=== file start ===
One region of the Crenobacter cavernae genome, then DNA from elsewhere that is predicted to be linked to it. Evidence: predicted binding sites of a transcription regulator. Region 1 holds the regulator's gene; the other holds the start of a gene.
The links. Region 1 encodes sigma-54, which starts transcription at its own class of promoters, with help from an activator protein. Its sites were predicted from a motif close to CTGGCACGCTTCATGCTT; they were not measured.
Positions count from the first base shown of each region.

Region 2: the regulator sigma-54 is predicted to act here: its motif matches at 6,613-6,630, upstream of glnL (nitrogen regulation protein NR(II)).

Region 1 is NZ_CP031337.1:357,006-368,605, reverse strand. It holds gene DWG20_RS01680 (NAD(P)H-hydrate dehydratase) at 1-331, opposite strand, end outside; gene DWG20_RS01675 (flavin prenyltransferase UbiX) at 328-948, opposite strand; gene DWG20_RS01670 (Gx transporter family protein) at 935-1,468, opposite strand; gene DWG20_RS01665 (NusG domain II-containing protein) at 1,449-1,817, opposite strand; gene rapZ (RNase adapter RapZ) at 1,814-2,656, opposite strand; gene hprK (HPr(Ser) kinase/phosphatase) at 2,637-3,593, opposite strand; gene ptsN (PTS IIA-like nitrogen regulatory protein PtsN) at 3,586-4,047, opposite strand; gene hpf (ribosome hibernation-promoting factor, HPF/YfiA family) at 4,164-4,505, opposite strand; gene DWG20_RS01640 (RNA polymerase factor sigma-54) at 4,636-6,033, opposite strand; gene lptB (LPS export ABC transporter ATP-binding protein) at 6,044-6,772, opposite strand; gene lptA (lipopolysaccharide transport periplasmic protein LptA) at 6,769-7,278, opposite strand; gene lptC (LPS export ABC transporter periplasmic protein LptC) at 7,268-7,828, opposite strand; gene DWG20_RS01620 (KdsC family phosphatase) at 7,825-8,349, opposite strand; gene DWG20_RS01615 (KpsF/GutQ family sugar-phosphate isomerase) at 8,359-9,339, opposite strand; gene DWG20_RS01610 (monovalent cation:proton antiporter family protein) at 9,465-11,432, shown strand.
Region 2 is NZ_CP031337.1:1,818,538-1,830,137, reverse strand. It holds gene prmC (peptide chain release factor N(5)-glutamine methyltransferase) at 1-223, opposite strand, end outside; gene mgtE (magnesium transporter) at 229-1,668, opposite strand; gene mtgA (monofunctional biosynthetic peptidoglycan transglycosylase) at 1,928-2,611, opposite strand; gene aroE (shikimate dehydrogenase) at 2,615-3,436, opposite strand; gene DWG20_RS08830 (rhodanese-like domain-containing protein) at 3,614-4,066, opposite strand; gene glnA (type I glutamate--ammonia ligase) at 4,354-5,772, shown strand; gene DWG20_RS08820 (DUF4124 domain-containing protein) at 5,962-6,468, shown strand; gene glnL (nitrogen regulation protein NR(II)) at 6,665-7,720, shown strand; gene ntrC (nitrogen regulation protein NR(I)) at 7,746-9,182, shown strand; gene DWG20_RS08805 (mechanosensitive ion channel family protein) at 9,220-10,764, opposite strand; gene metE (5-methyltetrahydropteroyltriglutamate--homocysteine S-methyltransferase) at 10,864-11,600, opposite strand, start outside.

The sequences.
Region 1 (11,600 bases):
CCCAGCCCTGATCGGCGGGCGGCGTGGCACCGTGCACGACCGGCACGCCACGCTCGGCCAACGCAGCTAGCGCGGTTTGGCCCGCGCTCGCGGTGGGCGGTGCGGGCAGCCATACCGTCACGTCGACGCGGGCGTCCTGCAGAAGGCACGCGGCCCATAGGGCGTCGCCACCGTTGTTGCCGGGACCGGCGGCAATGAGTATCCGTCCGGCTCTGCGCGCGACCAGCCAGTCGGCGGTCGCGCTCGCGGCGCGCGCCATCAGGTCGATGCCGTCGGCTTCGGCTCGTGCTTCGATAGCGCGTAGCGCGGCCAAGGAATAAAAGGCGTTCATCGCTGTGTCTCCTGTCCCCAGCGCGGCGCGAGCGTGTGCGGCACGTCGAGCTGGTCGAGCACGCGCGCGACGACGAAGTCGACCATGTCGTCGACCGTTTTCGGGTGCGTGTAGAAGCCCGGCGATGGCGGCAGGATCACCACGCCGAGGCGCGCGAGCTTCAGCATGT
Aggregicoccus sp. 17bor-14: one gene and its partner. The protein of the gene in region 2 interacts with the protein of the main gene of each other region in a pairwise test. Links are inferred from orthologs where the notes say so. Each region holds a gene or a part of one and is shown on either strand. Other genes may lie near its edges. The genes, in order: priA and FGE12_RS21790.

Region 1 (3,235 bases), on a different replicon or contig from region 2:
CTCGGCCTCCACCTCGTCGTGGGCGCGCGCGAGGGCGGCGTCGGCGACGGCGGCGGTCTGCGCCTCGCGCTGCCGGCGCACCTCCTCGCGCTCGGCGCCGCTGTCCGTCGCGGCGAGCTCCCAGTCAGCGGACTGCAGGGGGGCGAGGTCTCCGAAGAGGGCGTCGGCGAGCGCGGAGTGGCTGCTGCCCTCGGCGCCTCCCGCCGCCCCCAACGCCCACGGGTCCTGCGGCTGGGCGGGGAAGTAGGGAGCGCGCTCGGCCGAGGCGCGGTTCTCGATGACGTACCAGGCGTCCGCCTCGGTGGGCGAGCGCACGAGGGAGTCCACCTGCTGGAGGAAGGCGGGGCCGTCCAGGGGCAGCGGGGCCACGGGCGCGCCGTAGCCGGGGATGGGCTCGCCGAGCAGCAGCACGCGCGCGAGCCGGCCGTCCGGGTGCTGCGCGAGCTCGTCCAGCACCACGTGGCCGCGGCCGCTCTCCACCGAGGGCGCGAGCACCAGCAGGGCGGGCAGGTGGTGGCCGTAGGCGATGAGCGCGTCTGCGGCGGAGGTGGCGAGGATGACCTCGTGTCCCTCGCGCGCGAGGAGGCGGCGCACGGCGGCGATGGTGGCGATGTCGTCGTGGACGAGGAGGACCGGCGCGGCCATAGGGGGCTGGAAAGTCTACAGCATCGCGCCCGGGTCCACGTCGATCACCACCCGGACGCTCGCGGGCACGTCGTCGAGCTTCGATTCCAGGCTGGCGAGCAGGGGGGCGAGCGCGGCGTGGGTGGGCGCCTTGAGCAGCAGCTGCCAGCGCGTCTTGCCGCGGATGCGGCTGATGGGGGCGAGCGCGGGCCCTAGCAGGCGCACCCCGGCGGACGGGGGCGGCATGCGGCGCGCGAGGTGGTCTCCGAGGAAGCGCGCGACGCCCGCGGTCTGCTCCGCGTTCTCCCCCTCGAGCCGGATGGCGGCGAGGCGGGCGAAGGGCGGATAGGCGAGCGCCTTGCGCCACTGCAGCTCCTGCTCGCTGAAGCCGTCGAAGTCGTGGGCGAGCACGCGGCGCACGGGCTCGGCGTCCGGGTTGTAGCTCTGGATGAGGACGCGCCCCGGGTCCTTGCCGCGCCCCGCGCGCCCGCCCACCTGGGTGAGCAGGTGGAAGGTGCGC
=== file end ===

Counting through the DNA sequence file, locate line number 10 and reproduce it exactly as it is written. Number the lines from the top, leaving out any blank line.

Aggregicoccus sp. 17bor-14: one gene and its partner. The protein of the gene in region 2 interacts with the protein of the main gene of each other region in a pairwise test. Links are inferred from orthologs where the notes say so. Each region holds a gene or a part of one and is shown on either strand. Other genes may lie near its edges. The genes, in order: priA and FGE12_RS21790.